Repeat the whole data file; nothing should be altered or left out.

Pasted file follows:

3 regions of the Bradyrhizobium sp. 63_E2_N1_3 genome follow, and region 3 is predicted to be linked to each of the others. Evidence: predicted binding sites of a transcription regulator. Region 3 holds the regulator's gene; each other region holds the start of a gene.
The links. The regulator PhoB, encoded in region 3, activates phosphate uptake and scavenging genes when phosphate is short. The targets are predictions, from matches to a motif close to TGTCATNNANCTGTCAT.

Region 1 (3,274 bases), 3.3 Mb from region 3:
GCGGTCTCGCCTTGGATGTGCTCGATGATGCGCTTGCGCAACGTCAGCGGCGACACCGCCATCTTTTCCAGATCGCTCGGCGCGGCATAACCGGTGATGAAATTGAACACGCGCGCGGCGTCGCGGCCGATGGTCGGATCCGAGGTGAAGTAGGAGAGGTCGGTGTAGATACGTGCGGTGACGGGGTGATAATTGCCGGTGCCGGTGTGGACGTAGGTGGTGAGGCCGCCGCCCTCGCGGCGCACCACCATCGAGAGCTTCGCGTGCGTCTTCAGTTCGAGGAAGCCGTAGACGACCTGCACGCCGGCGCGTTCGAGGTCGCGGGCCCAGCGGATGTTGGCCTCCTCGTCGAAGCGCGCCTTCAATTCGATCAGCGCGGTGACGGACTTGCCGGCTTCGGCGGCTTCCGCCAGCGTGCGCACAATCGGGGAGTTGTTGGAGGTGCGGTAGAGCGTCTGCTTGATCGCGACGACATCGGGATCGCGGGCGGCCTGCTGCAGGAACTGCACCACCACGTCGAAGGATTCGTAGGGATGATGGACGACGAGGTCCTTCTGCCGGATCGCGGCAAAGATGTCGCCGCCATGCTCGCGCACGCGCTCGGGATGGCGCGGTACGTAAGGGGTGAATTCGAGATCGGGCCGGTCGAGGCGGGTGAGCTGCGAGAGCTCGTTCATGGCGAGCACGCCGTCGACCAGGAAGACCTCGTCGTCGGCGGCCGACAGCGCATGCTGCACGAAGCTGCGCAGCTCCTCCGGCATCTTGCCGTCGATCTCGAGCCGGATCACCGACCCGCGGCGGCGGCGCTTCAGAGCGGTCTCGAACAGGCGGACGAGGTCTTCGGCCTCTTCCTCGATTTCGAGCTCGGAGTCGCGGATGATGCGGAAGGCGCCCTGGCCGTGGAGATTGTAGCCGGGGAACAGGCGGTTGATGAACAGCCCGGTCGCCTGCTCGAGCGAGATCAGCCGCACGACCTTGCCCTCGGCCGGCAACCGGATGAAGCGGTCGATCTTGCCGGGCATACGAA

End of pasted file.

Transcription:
3 regions of the Bradyrhizobium sp. 63_E2_N1_3 genome follow, and region 3 is predicted to be linked to each of the others. Evidence: predicted binding sites of a transcription regulator. Region 3 holds the regulator's gene; each other region holds the start of a gene.
The links. The regulator PhoB, encoded in region 3, activates phosphate uptake and scavenging genes when phosphate is short. The targets are predictions, from matches to a motif close to TGTCATNNANCTGTCAT.

Region 1 (3,274 bases), 3.3 Mb from region 3:
GCGGTCTCGCCTTGGATGTGCTCGATGATGCGCTTGCGCAACGTCAGCGGCGACACCGCCATCTTTTCCAGATCGCTCGGCGCGGCATAACCGGTGATGAAATTGAACACGCGCGCGGCGTCGCGGCCGATGGTCGGATCCGAGGTGAAGTAGGAGAGGTCGGTGTAGATACGTGCGGTGACGGGGTGATAATTGCCGGTGCCGGTGTGGACGTAGGTGGTGAGGCCGCCGCCCTCGCGGCGCACCACCATCGAGAGCTTCGCGTGCGTCTTCAGTTCGAGGAAGCCGTAGACGACCTGCACGCCGGCGCGTTCGAGGTCGCGGGCCCAGCGGATGTTGGCCTCCTCGTCGAAGCGCGCCTTCAATTCGATCAGCGCGGTGACGGACTTGCCGGCTTCGGCGGCTTCCGCCAGCGTGCGCACAATCGGGGAGTTGTTGGAGGTGCGGTAGAGCGTCTGCTTGATCGCGACGACATCGGGATCGCGGGCGGCCTGCTGCAGGAACTGCACCACCACGTCGAAGGATTCGTAGGGATGATGGACGACGAGGTCCTTCTGCCGGATCGCGGCAAAGATGTCGCCGCCATGCTCGCGCACGCGCTCGGGATGGCGCGGTACGTAAGGGGTGAATTCGAGATCGGGCCGGTCGAGGCGGGTGAGCTGCGAGAGCTCGTTCATGGCGAGCACGCCGTCGACCAGGAAGACCTCGTCGTCGGCGGCCGACAGCGCATGCTGCACGAAGCTGCGCAGCTCCTCCGGCATCTTGCCGTCGATCTCGAGCCGGATCACCGACCCGCGGCGGCGGCGCTTCAGAGCGGTCTCGAACAGGCGGACGAGGTCTTCGGCCTCTTCCTCGATTTCGAGCTCGGAGTCGCGGATGATGCGGAAGGCGCCCTGGCCGTGGAGATTGTAGCCGGGGAACAGGCGGTTGATGAACAGCCCGGTCGCCTGCTCGAGCGAGATCAGCCGCACGACCTTGCCCTCGGCCGGCAACCGGATGAAGCGGTCGATCTTGCCGGGCATACGAA